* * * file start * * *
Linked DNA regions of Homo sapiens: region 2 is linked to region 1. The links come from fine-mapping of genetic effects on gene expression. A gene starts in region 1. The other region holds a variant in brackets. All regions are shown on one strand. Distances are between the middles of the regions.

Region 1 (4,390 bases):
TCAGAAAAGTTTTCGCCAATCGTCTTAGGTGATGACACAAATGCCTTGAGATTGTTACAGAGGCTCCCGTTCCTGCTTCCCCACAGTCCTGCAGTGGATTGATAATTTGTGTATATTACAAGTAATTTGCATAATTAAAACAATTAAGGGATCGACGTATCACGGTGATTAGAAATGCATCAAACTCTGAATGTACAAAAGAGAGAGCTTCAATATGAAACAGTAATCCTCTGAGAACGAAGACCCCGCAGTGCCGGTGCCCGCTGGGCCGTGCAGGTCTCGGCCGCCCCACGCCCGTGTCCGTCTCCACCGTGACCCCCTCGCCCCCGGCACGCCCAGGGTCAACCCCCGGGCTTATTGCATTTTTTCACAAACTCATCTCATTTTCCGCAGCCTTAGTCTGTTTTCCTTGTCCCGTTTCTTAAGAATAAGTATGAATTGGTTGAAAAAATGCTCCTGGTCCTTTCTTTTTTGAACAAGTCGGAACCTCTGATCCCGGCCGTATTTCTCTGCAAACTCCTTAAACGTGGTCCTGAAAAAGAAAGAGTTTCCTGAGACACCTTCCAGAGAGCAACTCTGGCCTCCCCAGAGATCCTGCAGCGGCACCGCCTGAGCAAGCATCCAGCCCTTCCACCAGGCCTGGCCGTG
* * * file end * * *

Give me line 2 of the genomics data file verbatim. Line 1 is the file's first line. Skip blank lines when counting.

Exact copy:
Region 1 (4,390 bases):